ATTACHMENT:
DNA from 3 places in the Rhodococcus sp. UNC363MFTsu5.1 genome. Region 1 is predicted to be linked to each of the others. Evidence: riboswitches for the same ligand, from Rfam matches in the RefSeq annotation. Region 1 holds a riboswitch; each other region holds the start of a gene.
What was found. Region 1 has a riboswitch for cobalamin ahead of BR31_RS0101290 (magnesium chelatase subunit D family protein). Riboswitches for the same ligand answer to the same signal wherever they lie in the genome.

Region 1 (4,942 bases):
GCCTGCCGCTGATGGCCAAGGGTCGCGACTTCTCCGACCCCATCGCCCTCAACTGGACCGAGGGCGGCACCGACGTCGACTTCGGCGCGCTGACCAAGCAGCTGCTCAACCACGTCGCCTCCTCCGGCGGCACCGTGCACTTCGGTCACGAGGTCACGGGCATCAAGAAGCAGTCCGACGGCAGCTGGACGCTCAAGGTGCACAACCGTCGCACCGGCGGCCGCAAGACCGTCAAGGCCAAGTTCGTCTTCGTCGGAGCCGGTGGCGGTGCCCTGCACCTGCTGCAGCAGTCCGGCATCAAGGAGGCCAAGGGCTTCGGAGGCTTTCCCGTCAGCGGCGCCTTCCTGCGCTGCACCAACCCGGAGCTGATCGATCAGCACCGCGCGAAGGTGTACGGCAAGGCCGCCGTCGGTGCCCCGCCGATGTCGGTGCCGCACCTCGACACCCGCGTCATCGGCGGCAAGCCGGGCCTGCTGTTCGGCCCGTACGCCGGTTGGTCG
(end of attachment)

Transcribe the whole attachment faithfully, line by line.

DNA from 3 places in the Rhodococcus sp. UNC363MFTsu5.1 genome. Region 1 is predicted to be linked to each of the others. Evidence: riboswitches for the same ligand, from Rfam matches in the RefSeq annotation. Region 1 holds a riboswitch; each other region holds the start of a gene.
What was found. Region 1 has a riboswitch for cobalamin ahead of BR31_RS0101290 (magnesium chelatase subunit D family protein). Riboswitches for the same ligand answer to the same signal wherever they lie in the genome.

Region 1 (4,942 bases):
GCCTGCCGCTGATGGCCAAGGGTCGCGACTTCTCCGACCCCATCGCCCTCAACTGGACCGAGGGCGGCACCGACGTCGACTTCGGCGCGCTGACCAAGCAGCTGCTCAACCACGTCGCCTCCTCCGGCGGCACCGTGCACTTCGGTCACGAGGTCACGGGCATCAAGAAGCAGTCCGACGGCAGCTGGACGCTCAAGGTGCACAACCGTCGCACCGGCGGCCGCAAGACCGTCAAGGCCAAGTTCGTCTTCGTCGGAGCCGGTGGCGGTGCCCTGCACCTGCTGCAGCAGTCCGGCATCAAGGAGGCCAAGGGCTTCGGAGGCTTTCCCGTCAGCGGCGCCTTCCTGCGCTGCACCAACCCGGAGCTGATCGATCAGCACCGCGCGAAGGTGTACGGCAAGGCCGCCGTCGGTGCCCCGCCGATGTCGGTGCCGCACCTCGACACCCGCGTCATCGGCGGCAAGCCGGGCCTGCTGTTCGGCCCGTACGCCGGTTGGTCG